Today’s second-quarter and half-year results from pharmaceutical giant GlaxoSmithKline (LSE: GSK) reveal to us a mixed bag of numbers. Revenue in the first six months of the year rose 5% at constant exchange rates compared to the equivalent period last year and adjusted earnings per share moved 11% higher.
A battle to rebuild revenues and profits
The news isn’t so good on cash flow, though. Net cash from operations declined 8% and free cash flow declined by 35%. Given that companies generally use their free cash flow to pay shareholder dividends, it’s no surprise that the dividend will be 19p, leading to an anticipated 80p total dividend for the year. The dividend has been frozen yet again, which is a situation that extends back around five years.
In common with other large, established pharmaceutical outfits, the story of GlaxoSmithKline is one of a battle to rebuild revenues and profits. Shrinking income from one-time best-sellers has been dragging on the financial results for years now because of the loss of patent protection on older products. Meanwhile, the company is fighting to replace lost turnover by developing and bringing new drugs to market.
Chief executive Emma Walmsley said in the report that the firm saw “good” operating performance in the second quarter “despite the loss of exclusivity of Advair.” The outcome has encouraged the directors to increase their expectations for the year. But even now, it’s nothing to get excited about. Adjusted earnings per share will likely decline between 3% and 5% at constant exchange rates, but that’s better than the 5% to 9% decline previously expected.
As for a long time, shares in GlaxoSmithKline will not keep you awake and buzzing at night as you watch them shoot for the sky. But you probably won’t spend too many sleepless nights worrying about them either. I think that’s a good reason to hold them, for me. The dividend is chunky and keeps on coming. Although it hasn’t grown for a while, the payment hasn’t been cut either. Meanwhile, the share price has been creeping up. If you’d held for the past 10 years, you’d be up nearly 60% on the share price, which would have combined nicely with your dividend income gains.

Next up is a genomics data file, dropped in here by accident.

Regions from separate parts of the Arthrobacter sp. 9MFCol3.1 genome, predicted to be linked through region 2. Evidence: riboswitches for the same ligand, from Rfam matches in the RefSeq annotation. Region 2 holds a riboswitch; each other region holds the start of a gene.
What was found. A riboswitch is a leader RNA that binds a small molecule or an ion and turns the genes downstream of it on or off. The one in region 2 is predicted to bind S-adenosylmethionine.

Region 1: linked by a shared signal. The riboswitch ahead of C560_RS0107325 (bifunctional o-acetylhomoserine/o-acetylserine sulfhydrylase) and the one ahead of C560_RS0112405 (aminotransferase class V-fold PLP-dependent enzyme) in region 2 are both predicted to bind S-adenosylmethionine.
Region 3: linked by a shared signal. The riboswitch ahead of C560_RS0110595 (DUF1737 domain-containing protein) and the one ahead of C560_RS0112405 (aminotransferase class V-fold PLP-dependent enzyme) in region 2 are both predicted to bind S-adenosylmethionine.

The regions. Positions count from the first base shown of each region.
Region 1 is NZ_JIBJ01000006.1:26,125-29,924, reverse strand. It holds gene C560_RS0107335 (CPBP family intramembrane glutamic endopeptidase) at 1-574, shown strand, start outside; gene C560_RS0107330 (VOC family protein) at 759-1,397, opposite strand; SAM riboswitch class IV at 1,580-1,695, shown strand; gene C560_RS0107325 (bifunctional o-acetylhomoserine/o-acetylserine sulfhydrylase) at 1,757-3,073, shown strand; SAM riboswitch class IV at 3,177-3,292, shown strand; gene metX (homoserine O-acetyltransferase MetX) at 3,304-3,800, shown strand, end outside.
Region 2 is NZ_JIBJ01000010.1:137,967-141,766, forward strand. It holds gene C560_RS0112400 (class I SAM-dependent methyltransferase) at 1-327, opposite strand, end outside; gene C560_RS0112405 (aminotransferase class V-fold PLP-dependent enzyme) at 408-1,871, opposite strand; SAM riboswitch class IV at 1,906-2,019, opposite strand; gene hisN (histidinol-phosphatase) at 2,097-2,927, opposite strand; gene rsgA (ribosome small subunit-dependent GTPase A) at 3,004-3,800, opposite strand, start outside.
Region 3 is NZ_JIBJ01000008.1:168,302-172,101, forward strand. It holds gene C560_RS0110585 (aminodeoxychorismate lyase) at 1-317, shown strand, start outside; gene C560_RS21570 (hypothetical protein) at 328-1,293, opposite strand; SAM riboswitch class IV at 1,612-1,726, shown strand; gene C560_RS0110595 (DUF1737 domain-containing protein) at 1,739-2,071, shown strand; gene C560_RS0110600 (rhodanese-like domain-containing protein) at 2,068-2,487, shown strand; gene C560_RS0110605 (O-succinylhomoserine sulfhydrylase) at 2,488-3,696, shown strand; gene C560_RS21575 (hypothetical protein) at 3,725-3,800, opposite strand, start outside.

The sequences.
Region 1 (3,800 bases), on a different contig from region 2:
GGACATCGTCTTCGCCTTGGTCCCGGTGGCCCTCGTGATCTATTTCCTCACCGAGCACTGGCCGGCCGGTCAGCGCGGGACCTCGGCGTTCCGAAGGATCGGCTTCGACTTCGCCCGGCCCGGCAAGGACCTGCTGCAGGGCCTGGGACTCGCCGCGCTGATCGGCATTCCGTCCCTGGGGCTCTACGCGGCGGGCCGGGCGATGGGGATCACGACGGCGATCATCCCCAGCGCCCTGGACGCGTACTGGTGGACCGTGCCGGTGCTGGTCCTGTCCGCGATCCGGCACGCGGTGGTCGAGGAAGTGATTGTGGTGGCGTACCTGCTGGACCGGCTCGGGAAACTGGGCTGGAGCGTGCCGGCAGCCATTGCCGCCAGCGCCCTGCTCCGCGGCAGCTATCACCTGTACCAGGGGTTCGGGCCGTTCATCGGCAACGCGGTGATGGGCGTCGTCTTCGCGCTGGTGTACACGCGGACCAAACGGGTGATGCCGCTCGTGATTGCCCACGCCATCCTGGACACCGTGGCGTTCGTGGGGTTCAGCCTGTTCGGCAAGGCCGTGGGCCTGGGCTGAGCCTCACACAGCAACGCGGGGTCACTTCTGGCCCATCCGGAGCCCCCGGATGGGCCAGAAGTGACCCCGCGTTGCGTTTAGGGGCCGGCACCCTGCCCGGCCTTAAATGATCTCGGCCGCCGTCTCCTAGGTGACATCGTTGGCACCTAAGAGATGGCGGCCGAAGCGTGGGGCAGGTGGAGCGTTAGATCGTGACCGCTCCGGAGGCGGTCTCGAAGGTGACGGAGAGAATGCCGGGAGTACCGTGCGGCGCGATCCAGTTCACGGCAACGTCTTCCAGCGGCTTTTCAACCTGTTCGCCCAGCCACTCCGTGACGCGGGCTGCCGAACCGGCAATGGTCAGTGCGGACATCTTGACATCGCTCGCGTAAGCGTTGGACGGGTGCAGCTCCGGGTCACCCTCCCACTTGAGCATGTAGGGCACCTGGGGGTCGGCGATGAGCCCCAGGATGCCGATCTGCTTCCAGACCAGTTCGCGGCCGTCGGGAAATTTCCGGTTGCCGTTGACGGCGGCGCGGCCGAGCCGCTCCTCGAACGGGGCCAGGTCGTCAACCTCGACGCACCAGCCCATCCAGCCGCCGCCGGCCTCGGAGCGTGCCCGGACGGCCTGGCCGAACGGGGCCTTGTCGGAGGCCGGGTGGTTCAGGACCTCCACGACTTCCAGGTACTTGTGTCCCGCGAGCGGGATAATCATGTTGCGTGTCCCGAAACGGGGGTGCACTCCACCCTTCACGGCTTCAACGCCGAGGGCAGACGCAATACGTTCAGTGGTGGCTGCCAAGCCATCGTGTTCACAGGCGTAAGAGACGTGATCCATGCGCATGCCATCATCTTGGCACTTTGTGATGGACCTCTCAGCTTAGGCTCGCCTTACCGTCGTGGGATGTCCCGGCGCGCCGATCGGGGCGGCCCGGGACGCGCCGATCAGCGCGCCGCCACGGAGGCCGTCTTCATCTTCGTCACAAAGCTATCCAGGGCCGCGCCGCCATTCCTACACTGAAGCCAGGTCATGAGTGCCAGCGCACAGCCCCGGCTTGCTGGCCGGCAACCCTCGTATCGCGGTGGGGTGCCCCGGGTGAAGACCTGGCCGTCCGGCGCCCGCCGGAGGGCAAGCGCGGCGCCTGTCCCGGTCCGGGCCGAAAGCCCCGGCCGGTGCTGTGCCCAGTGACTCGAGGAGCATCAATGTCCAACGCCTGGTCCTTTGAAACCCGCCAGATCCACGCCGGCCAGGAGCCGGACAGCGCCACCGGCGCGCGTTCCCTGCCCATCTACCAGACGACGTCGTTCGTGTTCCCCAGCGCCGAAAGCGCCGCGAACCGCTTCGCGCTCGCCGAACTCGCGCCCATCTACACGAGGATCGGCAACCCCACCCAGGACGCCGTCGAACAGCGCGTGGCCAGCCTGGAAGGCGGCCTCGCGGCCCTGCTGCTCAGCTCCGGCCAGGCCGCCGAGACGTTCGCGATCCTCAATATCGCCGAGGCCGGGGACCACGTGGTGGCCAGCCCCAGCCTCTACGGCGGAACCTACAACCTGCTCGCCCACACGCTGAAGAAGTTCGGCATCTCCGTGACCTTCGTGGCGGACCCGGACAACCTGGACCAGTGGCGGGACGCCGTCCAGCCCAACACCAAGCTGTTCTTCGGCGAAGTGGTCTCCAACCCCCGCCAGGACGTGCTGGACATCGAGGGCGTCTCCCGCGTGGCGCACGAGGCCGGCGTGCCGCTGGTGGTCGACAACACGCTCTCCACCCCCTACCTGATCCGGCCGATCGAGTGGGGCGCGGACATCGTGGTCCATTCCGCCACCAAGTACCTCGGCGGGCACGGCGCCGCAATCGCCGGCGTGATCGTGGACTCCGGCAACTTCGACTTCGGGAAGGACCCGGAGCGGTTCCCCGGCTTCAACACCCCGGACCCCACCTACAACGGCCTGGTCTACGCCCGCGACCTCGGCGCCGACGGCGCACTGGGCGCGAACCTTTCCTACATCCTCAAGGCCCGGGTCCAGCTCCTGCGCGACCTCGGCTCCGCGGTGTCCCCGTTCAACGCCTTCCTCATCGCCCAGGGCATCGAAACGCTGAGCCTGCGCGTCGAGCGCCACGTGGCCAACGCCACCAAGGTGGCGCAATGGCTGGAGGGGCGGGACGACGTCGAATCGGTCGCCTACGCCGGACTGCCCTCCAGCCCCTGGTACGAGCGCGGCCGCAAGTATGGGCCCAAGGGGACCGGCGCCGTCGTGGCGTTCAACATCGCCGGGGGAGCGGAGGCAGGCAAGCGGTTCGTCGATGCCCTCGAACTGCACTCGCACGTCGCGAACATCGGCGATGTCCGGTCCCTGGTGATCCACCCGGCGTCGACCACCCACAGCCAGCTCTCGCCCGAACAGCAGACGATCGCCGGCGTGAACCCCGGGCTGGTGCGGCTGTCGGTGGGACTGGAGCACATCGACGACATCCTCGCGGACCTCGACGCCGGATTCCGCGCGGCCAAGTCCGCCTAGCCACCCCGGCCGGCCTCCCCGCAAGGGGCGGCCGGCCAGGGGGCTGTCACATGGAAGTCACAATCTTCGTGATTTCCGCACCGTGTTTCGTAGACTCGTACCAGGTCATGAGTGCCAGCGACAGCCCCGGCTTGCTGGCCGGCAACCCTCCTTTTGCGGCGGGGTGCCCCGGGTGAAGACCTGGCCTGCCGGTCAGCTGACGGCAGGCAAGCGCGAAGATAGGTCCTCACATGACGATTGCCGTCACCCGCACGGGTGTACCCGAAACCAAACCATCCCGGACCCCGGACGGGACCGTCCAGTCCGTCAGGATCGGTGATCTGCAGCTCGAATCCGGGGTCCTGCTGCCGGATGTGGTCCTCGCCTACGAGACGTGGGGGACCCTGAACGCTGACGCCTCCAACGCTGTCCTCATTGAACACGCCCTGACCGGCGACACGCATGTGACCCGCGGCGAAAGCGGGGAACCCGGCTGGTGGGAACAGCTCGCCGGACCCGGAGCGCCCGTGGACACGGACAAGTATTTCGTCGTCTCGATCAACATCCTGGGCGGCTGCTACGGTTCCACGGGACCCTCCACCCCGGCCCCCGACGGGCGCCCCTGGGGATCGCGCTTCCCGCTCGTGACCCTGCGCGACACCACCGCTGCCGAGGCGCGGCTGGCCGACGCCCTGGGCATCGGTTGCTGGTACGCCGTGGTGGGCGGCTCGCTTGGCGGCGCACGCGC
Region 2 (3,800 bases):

I believe the firm is moving to a better place operationally even though the pace seems slow. Walmsley assured us in the report that GlaxoSmithKline is focused on strengthening its R&D pipeline alongside the execution of new product launches. She said that positive clinical data this year offers “significant new opportunities for products in Oncology, HIV and Respiratory.” On top of that, more readouts should come through in the second half of the year.
As well as the R&D pipeline, shareholders could see value created by the upcoming completion of the firm’s joint venture with Pfizer “laying the foundation for the creation of two great companies: one in Pharmaceuticals/Vaccines; one in Consumer Healthcare.”
At today’s share price close to 1,658p, the forward-looking earnings multiple for 2020 is just over 14 and the anticipated dividend yield is around 4.8%. I think that valuation looks undemanding and I’d still buy shares in GlaxoSmithKline.
Kevin Godbold has no position in any share mentioned. The Motley Fool UK owns shares of and has recommended GlaxoSmithKline. Views expressed on the companies mentioned in this article are those of the writer and therefore may differ from the official recommendations we make in our subscription services such as Share Advisor, Hidden Winners and Pro. Here at The Motley Fool we believe that considering a diverse range of insights makes us better investors.